If you thought a novel about a sixteen-year-old girl with terminal cancer would be a major downer, you'd only be about half right. John Green's "The Fault in Our Stars" follows Hazel through her terminal cancer, complete with medications, support groups and oxygen tank. Hazel doesn't let her illness get her down any more than she has to. Green's latest novel shows us the protagonist's growth from the lonely girl staying home all day watching America's Next Top Model to the young woman powerfully in love with fellow cancer patient, the one-legged Augustus Waters.
As usual with Green's writing, the talented writer takes us from hilarious, sometimes inappropriate laughter to heartbreaking tears. Hazel is a brilliant narrator, her teenage tone is perfectly executed. She guides the reader on her own emotional roller coaster over the few months she recounts.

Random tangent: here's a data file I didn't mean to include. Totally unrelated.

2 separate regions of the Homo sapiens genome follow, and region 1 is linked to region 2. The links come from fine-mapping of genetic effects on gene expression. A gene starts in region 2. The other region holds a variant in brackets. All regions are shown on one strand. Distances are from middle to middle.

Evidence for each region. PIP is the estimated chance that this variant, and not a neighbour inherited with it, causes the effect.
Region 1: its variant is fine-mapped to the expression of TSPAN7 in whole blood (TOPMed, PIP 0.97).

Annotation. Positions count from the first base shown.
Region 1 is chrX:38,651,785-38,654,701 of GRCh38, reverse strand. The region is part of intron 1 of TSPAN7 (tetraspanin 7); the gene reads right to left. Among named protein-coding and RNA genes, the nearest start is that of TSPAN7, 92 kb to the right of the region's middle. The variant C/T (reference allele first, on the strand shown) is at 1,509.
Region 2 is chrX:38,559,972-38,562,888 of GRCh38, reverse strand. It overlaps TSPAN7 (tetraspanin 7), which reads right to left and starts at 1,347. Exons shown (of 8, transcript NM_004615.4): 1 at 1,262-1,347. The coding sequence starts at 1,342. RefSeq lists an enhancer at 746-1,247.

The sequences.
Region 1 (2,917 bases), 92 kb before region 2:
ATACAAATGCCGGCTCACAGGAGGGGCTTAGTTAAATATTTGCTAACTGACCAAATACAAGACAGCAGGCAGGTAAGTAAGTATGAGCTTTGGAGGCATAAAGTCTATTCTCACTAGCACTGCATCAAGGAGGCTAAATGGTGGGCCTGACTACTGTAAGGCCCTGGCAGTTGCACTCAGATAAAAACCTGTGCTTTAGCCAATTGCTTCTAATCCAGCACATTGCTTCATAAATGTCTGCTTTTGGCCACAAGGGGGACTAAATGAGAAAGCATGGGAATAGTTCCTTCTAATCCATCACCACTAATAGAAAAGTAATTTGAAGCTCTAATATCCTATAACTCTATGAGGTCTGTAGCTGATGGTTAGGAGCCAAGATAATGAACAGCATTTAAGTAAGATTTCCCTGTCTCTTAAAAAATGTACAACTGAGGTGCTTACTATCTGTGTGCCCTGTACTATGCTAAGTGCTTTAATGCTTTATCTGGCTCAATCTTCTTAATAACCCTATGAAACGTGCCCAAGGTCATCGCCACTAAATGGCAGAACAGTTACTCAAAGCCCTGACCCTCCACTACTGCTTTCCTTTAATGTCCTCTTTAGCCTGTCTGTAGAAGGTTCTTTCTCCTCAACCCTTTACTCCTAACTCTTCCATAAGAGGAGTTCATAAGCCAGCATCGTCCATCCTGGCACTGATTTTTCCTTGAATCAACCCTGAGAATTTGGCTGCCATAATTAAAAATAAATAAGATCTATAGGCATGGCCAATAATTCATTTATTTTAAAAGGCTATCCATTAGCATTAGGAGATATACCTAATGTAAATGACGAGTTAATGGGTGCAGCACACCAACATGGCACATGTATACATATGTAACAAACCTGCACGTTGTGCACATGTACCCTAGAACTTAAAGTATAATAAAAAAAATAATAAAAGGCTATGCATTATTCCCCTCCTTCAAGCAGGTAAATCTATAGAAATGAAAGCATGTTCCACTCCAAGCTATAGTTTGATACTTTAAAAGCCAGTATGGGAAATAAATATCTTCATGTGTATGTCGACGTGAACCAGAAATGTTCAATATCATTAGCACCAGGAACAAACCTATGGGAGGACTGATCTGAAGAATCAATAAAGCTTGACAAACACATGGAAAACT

What's really miraculous about the novel is how we see this young lady go from living as if she'd already dead to being so full of life. It's beautiful to see her come out of her shell, to stop letting her cancer be an anchor for her. My concern is that, in true young adult tradition, she comes alive through her relationship with the absurdly handsome Augustus. While the transformation is more complex than simply living for this boy, repeated references to how handsome he is become somewhat disarming from the devoutly feminist author. The novel likely would have been just as powerful if Augustus had been average-looking. His personality is so amazing, he's such a great character, that by making him devastatingly handsome made him somewhat less powerful and real to me.
Bottom Line: Devastating and hilarious, this young adult novel surpasses just about any other young adult novel you'll read. Powerful, quirky, unusual and beautiful. Surprising and superb.